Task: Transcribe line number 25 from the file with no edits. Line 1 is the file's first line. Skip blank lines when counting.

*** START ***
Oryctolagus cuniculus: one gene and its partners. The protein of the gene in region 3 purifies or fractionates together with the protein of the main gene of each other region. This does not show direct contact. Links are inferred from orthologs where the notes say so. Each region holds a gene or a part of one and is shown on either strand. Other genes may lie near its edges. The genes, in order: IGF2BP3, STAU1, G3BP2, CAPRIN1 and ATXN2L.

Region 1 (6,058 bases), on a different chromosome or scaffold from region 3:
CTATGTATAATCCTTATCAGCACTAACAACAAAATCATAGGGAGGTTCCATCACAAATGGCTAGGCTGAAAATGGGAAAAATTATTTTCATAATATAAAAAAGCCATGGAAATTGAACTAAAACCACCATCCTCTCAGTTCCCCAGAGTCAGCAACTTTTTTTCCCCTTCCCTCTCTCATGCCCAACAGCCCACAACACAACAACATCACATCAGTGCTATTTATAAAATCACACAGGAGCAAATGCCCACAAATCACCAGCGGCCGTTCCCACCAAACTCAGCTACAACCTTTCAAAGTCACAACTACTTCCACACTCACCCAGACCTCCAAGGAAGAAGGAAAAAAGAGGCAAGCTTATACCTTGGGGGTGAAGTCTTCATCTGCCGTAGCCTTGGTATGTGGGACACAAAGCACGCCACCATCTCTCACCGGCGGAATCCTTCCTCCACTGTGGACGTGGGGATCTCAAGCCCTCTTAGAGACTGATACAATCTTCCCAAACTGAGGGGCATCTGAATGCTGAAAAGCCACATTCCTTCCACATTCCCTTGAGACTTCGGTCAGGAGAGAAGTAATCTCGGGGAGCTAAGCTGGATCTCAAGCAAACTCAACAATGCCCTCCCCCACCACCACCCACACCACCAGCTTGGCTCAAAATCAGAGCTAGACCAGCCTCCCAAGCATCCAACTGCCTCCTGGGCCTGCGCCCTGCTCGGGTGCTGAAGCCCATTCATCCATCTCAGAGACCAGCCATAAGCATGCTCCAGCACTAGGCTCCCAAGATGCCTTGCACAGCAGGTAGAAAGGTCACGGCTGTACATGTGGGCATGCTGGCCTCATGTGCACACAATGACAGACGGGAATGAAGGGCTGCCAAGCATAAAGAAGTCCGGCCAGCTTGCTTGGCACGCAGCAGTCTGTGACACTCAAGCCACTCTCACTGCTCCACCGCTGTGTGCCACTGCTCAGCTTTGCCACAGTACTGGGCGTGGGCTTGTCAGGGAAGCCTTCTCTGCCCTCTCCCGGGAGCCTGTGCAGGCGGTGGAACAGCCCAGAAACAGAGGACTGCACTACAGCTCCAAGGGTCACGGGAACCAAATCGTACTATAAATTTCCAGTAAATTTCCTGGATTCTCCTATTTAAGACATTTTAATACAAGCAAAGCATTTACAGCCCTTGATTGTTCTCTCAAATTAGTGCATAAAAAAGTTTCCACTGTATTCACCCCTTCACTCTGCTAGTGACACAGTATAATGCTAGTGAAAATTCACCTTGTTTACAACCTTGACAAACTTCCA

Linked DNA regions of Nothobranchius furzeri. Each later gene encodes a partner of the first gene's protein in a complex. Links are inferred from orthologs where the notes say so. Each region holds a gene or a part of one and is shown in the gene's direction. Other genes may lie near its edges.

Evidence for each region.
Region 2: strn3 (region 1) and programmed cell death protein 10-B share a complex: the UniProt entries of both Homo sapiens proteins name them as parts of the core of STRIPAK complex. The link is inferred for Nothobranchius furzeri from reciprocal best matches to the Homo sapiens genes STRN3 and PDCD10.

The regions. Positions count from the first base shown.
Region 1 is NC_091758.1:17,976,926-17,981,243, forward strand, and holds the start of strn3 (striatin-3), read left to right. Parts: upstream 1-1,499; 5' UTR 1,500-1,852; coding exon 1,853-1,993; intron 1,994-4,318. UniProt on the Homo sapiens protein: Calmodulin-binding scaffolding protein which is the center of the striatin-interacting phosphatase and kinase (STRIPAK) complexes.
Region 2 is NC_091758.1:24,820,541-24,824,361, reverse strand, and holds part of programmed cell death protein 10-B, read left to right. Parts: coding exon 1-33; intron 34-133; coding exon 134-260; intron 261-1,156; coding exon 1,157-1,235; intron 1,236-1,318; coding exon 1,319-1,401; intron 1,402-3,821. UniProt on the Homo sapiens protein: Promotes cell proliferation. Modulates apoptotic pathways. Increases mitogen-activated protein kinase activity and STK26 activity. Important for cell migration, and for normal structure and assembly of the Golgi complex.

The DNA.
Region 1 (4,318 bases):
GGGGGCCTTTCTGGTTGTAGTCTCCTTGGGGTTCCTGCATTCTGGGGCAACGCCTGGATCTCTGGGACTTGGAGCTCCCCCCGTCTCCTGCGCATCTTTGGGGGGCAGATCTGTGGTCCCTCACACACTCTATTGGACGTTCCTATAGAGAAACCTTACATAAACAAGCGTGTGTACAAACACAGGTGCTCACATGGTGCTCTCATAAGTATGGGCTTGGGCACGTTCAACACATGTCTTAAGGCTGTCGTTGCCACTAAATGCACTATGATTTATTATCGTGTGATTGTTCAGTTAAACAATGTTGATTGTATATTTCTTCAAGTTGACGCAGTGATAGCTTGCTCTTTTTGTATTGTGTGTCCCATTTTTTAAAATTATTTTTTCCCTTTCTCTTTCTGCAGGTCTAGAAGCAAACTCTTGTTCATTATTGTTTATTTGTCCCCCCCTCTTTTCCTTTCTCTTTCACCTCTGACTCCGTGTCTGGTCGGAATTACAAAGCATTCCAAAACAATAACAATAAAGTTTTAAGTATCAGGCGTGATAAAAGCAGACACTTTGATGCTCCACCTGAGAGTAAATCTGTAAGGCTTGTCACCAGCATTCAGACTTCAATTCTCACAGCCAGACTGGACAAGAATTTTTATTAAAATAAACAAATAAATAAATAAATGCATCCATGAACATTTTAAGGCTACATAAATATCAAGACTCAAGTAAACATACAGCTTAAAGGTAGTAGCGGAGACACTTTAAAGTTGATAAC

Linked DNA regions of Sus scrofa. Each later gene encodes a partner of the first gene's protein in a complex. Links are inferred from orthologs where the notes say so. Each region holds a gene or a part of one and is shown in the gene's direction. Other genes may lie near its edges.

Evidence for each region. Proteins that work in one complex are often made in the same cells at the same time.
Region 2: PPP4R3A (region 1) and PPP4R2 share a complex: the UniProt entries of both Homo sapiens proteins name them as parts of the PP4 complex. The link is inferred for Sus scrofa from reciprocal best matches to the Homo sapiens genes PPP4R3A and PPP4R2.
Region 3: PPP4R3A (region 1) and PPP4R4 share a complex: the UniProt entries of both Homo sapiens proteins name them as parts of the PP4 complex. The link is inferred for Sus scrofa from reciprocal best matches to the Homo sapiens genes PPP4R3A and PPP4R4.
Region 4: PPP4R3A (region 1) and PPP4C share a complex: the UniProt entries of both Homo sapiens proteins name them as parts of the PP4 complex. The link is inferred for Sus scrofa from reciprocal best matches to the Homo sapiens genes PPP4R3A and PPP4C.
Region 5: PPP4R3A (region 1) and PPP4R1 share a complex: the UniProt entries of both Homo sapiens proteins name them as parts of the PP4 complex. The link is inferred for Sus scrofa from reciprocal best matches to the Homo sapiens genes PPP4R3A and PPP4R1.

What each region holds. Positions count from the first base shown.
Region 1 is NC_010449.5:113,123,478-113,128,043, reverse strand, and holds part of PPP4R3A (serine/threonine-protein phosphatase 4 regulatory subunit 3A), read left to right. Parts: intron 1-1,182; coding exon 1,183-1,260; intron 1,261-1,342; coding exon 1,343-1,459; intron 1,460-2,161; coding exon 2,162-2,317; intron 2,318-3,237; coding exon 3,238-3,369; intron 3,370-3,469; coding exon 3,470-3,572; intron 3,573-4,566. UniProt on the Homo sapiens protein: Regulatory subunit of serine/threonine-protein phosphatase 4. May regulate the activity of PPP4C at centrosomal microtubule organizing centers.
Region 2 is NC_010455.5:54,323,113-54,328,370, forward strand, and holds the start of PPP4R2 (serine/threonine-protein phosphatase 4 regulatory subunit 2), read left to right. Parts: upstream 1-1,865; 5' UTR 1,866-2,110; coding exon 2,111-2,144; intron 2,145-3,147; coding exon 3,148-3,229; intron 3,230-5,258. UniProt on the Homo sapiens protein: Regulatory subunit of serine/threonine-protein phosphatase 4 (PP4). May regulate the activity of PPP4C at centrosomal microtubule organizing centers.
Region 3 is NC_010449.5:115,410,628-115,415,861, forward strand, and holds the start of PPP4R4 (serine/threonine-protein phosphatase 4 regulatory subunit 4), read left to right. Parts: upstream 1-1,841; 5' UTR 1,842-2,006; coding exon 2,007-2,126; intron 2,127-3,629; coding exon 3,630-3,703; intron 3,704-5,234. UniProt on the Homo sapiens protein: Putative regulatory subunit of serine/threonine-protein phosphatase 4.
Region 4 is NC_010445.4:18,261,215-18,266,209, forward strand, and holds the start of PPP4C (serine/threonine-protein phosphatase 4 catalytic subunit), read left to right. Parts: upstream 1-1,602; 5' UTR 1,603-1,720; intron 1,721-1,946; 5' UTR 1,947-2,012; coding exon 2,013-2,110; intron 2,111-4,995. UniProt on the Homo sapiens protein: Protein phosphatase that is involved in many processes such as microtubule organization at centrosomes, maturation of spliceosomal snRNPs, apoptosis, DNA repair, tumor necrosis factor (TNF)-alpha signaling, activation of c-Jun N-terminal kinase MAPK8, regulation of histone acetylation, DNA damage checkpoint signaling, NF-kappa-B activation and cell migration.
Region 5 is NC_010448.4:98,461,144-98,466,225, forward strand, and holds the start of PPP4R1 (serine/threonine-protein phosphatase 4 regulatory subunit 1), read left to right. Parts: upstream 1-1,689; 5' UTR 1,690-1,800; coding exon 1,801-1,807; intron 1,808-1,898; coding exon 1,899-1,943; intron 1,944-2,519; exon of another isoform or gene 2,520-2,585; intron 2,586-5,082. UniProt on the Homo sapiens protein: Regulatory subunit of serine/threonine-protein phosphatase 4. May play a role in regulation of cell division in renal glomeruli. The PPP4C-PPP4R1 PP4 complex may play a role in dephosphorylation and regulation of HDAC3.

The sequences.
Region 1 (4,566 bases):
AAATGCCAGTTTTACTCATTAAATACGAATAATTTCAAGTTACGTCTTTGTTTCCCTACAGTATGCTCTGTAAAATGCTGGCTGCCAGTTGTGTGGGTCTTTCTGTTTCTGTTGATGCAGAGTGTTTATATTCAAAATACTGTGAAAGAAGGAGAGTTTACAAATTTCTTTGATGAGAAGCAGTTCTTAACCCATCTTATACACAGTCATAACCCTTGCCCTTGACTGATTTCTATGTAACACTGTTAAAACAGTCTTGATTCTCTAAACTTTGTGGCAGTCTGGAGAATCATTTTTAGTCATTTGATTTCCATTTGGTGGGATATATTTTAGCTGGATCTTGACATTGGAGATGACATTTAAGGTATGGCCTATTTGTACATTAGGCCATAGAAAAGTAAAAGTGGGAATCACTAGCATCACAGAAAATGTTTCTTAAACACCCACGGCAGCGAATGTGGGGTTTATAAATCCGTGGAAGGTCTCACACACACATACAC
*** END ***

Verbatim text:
The sequences.